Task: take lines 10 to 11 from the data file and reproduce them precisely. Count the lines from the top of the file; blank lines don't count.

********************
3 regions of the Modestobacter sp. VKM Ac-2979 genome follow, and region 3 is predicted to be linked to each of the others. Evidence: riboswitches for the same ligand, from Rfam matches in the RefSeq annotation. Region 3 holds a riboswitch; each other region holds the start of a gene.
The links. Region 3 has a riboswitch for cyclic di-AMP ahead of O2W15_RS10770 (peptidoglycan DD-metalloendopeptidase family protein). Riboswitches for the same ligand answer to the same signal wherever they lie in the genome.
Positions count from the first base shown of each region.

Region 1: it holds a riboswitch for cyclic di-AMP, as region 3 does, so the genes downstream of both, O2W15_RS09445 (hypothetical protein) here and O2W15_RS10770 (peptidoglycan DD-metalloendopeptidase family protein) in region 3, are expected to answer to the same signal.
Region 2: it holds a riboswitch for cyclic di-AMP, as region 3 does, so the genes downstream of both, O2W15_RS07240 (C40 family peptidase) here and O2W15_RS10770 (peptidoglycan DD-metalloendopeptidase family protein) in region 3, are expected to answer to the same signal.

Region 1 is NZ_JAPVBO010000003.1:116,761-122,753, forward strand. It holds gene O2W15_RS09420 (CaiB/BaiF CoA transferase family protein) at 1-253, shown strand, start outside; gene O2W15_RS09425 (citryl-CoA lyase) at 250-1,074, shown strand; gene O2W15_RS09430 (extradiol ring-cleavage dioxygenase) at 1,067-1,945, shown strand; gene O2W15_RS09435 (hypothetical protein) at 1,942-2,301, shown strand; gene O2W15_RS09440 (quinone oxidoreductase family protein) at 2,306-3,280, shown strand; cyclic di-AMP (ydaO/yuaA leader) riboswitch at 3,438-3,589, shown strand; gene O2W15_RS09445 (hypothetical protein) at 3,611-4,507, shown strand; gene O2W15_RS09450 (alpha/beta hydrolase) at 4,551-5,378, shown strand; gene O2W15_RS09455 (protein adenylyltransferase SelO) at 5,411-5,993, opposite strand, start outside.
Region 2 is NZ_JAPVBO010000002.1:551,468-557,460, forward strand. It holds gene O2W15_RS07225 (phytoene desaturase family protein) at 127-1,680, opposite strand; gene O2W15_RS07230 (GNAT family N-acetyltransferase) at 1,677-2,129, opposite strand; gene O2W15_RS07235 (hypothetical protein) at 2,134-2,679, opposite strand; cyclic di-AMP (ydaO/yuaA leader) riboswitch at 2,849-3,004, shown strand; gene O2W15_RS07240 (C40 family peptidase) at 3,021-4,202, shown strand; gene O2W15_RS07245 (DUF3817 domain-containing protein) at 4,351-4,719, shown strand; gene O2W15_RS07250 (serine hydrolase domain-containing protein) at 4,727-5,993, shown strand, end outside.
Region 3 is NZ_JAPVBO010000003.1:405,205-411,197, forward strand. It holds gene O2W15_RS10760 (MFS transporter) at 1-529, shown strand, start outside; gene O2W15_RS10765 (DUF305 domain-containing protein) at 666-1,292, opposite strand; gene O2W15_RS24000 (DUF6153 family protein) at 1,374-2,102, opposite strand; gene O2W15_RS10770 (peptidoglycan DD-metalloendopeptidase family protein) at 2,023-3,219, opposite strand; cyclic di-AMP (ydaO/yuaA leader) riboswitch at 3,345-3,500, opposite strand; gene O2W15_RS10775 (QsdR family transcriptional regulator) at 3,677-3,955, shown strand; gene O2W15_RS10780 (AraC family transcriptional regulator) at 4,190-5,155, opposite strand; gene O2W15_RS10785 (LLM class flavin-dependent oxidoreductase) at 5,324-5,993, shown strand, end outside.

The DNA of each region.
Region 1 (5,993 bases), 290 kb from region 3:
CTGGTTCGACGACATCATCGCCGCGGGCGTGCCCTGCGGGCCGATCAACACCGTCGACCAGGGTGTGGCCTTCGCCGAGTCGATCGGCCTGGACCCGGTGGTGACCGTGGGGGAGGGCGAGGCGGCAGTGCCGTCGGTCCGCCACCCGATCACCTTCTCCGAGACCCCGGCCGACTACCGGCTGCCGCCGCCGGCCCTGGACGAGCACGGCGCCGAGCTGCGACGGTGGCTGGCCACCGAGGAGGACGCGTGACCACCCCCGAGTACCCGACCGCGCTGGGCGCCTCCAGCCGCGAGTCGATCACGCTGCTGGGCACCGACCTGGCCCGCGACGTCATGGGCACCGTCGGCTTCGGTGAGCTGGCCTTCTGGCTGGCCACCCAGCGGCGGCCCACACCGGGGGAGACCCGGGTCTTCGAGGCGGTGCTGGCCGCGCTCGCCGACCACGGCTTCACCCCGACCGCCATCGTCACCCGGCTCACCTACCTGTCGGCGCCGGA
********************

Region 1 (5,993 bases), 290 kb from region 3:
CTGGTTCGACGACATCATCGCCGCGGGCGTGCCCTGCGGGCCGATCAACACCGTCGACCAGGGTGTGGCCTTCGCCGAGTCGATCGGCCTGGACCCGGTGGTGACCGTGGGGGAGGGCGAGGCGGCAGTGCCGTCGGTCCGCCACCCGATCACCTTCTCCGAGACCCCGGCCGACTACCGGCTGCCGCCGCCGGCCCTGGACGAGCACGGCGCCGAGCTGCGACGGTGGCTGGCCACCGAGGAGGACGCGTGACCACCCCCGAGTACCCGACCGCGCTGGGCGCCTCCAGCCGCGAGTCGATCACGCTGCTGGGCACCGACCTGGCCCGCGACGTCATGGGCACCGTCGGCTTCGGTGAGCTGGCCTTCTGGCTGGCCACCCAGCGGCGGCCCACACCGGGGGAGACCCGGGTCTTCGAGGCGGTGCTGGCCGCGCTCGCCGACCACGGCTTCACCCCGACCGCCATCGTCACCCGGCTCACCTACCTGTCGGCGCCGGA